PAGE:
Wednesday, February 5, 2020
Sons of a Wanted Man - Kenoma (2020)
I can't stress enough how much the element of surprise is important to me when I'm hearing a new record, perhaps not as much in very traditional metal styles, but certainly when I've got a band in a newer medium that gels as well as this one. To that extent, I found a lot of the chord progressions throughout this fairly familiar, though they're heavily saturated with a full bodied distortion, and a ton of searing passion in the rasped, black metallic vocals. Even where the band will just let the guitars trudge along by themselves, like in the depths of the title track, it becomes a little too redundant, expected and patience-draining. That's not to say these choices are bad, but there's just so little to actually snag my ear as I'm passing through. In a lot of cases, the band will shift between these mid-paced, driving chord sections redolent of stuff like Katatonia, and blasted black metal mode, but otherwise the mood of the sequences doesn't really change around so much with the tempos, it's all a wearying gray that, like many shoegaze or blackgaze artists, attempts to compensate with a wall of force in the guitars and beats, and that doesn't always translate into memorable compositions, though it's certainly pleasant and consistent.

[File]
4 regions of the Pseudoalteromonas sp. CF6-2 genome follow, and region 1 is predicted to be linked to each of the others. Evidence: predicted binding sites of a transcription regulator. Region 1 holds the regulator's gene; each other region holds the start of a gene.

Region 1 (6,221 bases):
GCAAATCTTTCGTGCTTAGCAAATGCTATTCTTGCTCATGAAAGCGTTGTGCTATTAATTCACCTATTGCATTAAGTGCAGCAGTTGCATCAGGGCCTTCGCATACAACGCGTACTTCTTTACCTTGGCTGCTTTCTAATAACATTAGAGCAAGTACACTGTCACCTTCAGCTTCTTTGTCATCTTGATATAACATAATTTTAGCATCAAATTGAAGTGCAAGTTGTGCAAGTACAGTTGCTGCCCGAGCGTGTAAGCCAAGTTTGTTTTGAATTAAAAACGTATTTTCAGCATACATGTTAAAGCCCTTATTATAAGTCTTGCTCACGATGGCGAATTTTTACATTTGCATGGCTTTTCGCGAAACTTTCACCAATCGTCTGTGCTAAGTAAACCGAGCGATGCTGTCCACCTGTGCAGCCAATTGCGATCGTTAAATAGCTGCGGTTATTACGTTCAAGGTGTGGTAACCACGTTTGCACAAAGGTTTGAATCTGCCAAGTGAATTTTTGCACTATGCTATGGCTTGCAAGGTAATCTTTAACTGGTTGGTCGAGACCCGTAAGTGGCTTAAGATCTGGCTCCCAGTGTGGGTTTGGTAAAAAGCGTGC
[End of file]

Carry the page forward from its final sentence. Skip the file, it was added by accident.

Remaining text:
Now, occasionally they'll throw something over the top, some slight touch of dissonance created in the churning chords or the melodic shadows cast by the upper strings, and that creates immersion for me, but so many of the bottom end rhythm riffs on this record are just bleak and void of interest, such as the chugging at the heart of "Serpentine", where the same note is beaten to death (fortunately this is one of the shorter pieces). In other times, you'll get just a little bit of the unexpected like the drifty, dreamy vocals in "Canine Devotion", and that definitely helps to flesh out the experience. If you're seeking out something like a Slowdive or Hum balanced against black and sludge, I think you could do far worse than Sons of a Wanted Man. The murky production of the guitars is quite honest and raw, the lyrics have a nice philosophical, pleading style akin to intellectual hardcore, and the cover art and packaging is tremendous. Musically, it's solid, especially if you don't mind some familiarity with the basic building blocks, but I can tell from this that there's plenty of potential territory to grow into in terms of including more off-the-beaten-path melodic riffs or chords, or atmospheric passes that have a little more hypnotic effect that is crucial for this mix.
Verdict: Indifference [6.75/10]